As container lines in the eastbound trans-Pacific make their annual sprint to the May 1 finish line to sign service contracts with their customers, victory is within reach. The question is who will declare it and how will it be measured?
For carriers, victory will be declared only if they’re able to win modest increases over the 2012 contract rates, and that’s critical this year because carriers suffered from rates that barely broke even or, worse, lost them money. They responded by attempting to recover their losses by implementing general rate increases for small shippers and cargo consolidators, known as non-vessel-operating common carriers, which tend to operate in the spot market.
The spot rates for NVOs shipping 40-foot containers from Hong Kong to Los Angeles peaked at $2,880 in the week of Aug. 6. The spot rate was as much as $1,000 per FEU higher than the rates some beneficial cargo owners — the big-box retailers, for example — were paying under the annual service contracts they had signed in May 2012.
Some carriers are cautiously optimistic about declaring victory in this year’s negotiations. “Our general read is that while the marketplace remains competitive, we are seeing increases in rates in our contract negotiations,” said Ken O’Brien, senior vice president for the trans-Pacific at APL.
He said APL’s focus in contract negotiations this spring has been to increase contract rates in order to narrow the gap with the spot rates. “While it is still too early to forecast the final outcome of this year’s negotiations, we are optimistic that we will achieve improvements in our 2013 contracting as we work to bring our trans-Pacific pricing back to a compensatory level commensurate with continued investment in the business and a return to our shareholders,” he said.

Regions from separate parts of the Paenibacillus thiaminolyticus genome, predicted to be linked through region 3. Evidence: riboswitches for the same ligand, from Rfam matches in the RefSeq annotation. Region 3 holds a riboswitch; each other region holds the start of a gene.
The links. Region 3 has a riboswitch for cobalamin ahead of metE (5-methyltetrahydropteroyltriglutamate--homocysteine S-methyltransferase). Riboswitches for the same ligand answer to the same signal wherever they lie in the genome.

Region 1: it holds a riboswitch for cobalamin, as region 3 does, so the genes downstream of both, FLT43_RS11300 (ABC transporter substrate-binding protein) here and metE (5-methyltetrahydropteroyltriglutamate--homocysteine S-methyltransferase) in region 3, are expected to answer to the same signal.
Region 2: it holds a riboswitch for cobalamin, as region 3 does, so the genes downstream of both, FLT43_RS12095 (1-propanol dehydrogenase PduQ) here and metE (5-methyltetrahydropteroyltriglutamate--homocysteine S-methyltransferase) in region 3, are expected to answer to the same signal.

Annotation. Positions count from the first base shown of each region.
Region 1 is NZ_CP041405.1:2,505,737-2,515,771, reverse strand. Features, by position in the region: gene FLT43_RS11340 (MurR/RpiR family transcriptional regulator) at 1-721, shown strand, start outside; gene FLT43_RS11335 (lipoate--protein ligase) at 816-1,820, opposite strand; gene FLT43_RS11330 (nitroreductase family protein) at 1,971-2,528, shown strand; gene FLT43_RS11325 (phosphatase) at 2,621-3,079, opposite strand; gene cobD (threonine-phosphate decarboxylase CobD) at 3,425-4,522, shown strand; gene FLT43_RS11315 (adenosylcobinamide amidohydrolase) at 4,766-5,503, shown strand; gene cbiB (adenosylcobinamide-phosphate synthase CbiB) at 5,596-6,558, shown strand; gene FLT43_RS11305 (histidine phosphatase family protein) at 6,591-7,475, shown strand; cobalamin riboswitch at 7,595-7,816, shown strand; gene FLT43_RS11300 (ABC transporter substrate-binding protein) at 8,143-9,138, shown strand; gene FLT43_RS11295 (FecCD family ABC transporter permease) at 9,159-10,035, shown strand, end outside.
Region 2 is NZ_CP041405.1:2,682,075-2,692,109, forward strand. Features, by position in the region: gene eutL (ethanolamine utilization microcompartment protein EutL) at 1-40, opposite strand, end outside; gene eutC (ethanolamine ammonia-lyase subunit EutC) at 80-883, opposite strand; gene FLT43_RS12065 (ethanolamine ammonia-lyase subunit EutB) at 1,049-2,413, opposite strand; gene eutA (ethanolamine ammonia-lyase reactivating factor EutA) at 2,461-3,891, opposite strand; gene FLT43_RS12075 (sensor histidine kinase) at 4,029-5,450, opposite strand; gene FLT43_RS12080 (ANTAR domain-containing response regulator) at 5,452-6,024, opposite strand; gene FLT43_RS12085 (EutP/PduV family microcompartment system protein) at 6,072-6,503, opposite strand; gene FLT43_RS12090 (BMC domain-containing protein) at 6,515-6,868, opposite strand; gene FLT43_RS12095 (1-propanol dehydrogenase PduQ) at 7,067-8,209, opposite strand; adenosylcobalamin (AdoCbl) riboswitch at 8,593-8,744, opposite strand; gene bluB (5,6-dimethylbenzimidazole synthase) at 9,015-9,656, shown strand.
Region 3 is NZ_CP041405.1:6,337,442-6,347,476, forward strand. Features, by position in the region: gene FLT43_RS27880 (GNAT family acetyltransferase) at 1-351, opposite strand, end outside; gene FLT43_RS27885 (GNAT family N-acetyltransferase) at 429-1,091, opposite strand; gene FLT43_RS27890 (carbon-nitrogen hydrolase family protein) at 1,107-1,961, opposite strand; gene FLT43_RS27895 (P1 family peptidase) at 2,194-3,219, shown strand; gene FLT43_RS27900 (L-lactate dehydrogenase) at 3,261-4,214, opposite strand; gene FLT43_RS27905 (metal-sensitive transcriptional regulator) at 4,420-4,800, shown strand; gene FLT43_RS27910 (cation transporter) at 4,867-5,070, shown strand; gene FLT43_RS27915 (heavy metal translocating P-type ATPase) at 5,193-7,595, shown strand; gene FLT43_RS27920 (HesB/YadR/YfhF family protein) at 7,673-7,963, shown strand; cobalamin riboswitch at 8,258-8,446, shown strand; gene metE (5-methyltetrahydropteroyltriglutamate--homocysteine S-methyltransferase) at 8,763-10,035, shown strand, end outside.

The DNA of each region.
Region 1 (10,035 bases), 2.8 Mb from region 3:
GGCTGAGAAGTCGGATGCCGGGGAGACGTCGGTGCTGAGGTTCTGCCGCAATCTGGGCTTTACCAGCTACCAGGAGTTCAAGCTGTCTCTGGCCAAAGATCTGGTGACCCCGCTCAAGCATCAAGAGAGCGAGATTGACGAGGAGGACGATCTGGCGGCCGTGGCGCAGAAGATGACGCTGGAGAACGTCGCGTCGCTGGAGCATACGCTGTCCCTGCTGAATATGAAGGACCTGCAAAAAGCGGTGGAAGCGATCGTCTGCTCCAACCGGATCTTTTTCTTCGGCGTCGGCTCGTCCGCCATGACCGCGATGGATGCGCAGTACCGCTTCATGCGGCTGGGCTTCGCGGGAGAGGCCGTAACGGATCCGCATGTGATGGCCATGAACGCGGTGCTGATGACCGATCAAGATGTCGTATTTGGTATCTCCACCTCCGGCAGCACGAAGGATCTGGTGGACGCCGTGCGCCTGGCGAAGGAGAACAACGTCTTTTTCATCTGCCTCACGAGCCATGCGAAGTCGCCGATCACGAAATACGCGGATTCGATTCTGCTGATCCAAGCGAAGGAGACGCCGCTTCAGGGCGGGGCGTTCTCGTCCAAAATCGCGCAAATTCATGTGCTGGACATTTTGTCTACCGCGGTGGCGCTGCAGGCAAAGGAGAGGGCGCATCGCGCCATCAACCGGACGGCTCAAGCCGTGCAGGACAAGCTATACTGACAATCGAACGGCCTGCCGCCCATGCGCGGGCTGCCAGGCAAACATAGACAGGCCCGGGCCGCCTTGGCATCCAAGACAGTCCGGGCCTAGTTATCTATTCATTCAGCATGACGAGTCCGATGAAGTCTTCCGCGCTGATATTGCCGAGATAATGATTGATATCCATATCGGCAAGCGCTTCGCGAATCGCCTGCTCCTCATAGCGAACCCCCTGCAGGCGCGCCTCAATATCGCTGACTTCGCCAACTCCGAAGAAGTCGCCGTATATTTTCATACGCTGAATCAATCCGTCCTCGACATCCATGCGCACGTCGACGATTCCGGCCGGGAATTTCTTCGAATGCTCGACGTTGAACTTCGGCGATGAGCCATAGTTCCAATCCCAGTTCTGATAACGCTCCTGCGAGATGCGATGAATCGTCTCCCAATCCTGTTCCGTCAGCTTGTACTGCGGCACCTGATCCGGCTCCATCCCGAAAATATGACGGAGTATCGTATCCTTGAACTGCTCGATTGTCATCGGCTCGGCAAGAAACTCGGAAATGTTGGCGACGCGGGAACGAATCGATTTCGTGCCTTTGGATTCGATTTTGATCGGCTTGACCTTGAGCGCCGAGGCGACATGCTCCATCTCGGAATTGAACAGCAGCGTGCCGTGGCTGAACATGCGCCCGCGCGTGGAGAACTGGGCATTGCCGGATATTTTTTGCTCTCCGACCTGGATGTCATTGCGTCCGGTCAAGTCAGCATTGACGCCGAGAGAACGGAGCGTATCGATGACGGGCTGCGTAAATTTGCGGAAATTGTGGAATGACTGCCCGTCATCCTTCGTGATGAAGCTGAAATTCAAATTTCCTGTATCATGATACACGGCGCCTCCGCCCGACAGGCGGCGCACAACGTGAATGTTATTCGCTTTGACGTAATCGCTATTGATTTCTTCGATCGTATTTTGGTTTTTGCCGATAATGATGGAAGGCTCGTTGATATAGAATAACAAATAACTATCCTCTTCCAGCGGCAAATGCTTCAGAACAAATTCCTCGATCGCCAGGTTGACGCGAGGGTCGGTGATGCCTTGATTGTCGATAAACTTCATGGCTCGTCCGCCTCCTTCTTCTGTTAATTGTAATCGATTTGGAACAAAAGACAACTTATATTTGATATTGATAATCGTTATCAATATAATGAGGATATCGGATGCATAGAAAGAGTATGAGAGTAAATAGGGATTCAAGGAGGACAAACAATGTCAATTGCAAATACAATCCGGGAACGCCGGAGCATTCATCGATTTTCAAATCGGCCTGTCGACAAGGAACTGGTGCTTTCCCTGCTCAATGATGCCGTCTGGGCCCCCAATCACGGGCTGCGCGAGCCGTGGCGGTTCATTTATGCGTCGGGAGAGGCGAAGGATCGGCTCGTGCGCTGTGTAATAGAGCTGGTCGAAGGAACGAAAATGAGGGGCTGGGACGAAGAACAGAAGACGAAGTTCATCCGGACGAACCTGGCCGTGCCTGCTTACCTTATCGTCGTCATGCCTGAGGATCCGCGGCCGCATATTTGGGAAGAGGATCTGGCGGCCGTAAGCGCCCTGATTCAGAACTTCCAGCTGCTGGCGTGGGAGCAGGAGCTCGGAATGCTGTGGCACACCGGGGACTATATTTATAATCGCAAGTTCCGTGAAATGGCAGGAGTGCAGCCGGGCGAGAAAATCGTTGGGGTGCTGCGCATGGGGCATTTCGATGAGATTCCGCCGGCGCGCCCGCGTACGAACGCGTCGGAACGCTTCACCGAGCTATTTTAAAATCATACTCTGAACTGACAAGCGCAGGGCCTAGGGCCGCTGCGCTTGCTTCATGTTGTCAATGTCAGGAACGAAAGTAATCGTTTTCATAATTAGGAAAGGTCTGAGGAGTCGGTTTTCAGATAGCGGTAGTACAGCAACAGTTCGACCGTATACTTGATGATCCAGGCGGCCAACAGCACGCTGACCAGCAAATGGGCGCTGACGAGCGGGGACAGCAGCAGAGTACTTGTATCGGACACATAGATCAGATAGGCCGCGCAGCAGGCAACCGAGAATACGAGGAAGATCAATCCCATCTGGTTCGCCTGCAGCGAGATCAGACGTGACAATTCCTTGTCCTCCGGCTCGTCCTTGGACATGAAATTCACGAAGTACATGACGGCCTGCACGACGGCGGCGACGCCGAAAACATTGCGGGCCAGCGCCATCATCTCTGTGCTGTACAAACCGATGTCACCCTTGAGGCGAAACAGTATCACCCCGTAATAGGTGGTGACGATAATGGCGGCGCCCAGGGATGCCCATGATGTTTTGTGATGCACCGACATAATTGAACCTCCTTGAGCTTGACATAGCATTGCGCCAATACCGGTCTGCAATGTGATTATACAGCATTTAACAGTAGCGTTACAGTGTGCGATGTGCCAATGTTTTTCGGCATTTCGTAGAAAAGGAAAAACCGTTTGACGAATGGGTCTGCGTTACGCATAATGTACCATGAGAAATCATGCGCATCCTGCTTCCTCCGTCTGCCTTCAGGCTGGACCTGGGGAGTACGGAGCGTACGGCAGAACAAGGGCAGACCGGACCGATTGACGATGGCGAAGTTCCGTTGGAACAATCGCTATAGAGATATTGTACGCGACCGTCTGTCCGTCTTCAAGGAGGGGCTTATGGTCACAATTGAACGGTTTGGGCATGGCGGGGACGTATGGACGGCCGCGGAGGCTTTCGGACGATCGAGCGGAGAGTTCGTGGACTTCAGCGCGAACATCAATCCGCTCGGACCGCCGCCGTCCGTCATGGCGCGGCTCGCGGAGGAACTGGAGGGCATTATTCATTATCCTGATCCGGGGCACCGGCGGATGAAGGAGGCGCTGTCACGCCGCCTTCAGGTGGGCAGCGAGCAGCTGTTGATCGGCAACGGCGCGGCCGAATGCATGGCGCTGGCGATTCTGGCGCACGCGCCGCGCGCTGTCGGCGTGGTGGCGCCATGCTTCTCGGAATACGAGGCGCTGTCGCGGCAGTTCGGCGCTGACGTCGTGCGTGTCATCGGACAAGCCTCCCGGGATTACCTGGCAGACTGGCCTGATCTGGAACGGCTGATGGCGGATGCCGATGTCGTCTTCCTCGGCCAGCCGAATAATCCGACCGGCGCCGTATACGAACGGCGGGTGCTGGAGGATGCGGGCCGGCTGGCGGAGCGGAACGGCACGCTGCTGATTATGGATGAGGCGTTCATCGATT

Industry analysts say shipping lines will fight an uphill battle this year as new capacity enters the trade lane each month. They point to what is happening in the Asia-Europe trade.
Retailers and other large shippers in the trans-Pacific in April were delaying the signing of service contracts because they expected rates to come down just as they have this spring in the Asia-Europe trade, said Ben Hackett, who co-authors the monthly Global Port Tracker publications on the major east-west trade lanes.
Research analyst Alphaliner said Asia-Europe rates this month were the lowest they’ve been in 14 months, and were 46 percent lower than last April.
April is an in-between month in the eastbound Pacific. The pre-Chinese New Year rush is over, and back-to-school and holiday shipments haven’t yet begun. As a result, vessel utilization rates dropped below 80 percent. The normal seasonal trend was aggravated by this year’s unusually long shutdown of factories in Asia for the Lunar New Year celebrations. “Low volume plus high capacity equals low rates,” Hackett said.
Paul Bingham, economic practice leader at Wilbur Smith Associates, noted capacity in the Pacific already has increased 3 percent this year, and is expected to increase further as a steady stream of vessels with capacities of 8,000 to 13,000 20-foot containers are displaced by even larger ships in the Asia-Europe trade and are redeployed in the trans-Pacific.